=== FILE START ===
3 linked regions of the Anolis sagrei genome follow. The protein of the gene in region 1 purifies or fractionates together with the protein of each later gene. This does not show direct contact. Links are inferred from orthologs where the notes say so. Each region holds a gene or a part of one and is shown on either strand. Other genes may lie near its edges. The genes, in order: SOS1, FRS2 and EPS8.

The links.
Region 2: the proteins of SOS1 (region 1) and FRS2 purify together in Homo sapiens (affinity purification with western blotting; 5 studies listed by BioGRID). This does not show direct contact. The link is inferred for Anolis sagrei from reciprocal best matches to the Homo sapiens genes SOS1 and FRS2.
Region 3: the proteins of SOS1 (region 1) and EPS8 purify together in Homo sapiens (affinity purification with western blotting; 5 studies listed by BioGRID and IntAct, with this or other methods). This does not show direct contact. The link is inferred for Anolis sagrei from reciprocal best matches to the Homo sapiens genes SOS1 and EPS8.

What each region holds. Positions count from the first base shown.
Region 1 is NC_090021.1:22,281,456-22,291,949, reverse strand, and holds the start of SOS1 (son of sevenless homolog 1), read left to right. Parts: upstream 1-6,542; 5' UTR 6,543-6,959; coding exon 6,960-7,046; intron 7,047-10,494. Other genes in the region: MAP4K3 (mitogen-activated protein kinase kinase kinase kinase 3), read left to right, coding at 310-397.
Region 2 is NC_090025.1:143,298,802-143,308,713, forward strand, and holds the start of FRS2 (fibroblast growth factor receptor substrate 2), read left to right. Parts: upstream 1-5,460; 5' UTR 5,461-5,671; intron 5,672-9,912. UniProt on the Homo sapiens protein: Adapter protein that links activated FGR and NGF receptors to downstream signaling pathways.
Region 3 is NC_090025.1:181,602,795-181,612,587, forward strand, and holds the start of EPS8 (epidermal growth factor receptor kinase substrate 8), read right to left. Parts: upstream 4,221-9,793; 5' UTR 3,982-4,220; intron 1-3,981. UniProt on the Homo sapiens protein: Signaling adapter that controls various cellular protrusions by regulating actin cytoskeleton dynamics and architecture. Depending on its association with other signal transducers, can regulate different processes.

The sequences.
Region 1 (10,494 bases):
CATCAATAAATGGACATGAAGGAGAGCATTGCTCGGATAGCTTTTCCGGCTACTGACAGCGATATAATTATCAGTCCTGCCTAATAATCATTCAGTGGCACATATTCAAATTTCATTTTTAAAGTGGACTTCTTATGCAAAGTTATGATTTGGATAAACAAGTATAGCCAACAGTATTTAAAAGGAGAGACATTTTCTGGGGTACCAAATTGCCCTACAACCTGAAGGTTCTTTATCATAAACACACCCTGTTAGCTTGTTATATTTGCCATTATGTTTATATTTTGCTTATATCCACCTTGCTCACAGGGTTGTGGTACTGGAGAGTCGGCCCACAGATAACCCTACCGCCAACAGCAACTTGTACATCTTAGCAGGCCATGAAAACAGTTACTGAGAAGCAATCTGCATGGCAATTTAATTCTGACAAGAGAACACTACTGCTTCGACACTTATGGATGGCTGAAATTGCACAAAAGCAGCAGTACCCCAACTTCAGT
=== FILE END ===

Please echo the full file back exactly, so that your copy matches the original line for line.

3 linked regions of the Anolis sagrei genome follow. The protein of the gene in region 1 purifies or fractionates together with the protein of each later gene. This does not show direct contact. Links are inferred from orthologs where the notes say so. Each region holds a gene or a part of one and is shown on either strand. Other genes may lie near its edges. The genes, in order: SOS1, FRS2 and EPS8.

The links.
Region 2: the proteins of SOS1 (region 1) and FRS2 purify together in Homo sapiens (affinity purification with western blotting; 5 studies listed by BioGRID). This does not show direct contact. The link is inferred for Anolis sagrei from reciprocal best matches to the Homo sapiens genes SOS1 and FRS2.
Region 3: the proteins of SOS1 (region 1) and EPS8 purify together in Homo sapiens (affinity purification with western blotting; 5 studies listed by BioGRID and IntAct, with this or other methods). This does not show direct contact. The link is inferred for Anolis sagrei from reciprocal best matches to the Homo sapiens genes SOS1 and EPS8.

What each region holds. Positions count from the first base shown.
Region 1 is NC_090021.1:22,281,456-22,291,949, reverse strand, and holds the start of SOS1 (son of sevenless homolog 1), read left to right. Parts: upstream 1-6,542; 5' UTR 6,543-6,959; coding exon 6,960-7,046; intron 7,047-10,494. Other genes in the region: MAP4K3 (mitogen-activated protein kinase kinase kinase kinase 3), read left to right, coding at 310-397.
Region 2 is NC_090025.1:143,298,802-143,308,713, forward strand, and holds the start of FRS2 (fibroblast growth factor receptor substrate 2), read left to right. Parts: upstream 1-5,460; 5' UTR 5,461-5,671; intron 5,672-9,912. UniProt on the Homo sapiens protein: Adapter protein that links activated FGR and NGF receptors to downstream signaling pathways.
Region 3 is NC_090025.1:181,602,795-181,612,587, forward strand, and holds the start of EPS8 (epidermal growth factor receptor kinase substrate 8), read right to left. Parts: upstream 4,221-9,793; 5' UTR 3,982-4,220; intron 1-3,981. UniProt on the Homo sapiens protein: Signaling adapter that controls various cellular protrusions by regulating actin cytoskeleton dynamics and architecture. Depending on its association with other signal transducers, can regulate different processes.

The sequences.
Region 1 (10,494 bases):
CATCAATAAATGGACATGAAGGAGAGCATTGCTCGGATAGCTTTTCCGGCTACTGACAGCGATATAATTATCAGTCCTGCCTAATAATCATTCAGTGGCACATATTCAAATTTCATTTTTAAAGTGGACTTCTTATGCAAAGTTATGATTTGGATAAACAAGTATAGCCAACAGTATTTAAAAGGAGAGACATTTTCTGGGGTACCAAATTGCCCTACAACCTGAAGGTTCTTTATCATAAACACACCCTGTTAGCTTGTTATATTTGCCATTATGTTTATATTTTGCTTATATCCACCTTGCTCACAGGGTTGTGGTACTGGAGAGTCGGCCCACAGATAACCCTACCGCCAACAGCAACTTGTACATCTTAGCAGGCCATGAAAACAGTTACTGAGAAGCAATCTGCATGGCAATTTAATTCTGACAAGAGAACACTACTGCTTCGACACTTATGGATGGCTGAAATTGCACAAAAGCAGCAGTACCCCAACTTCAGT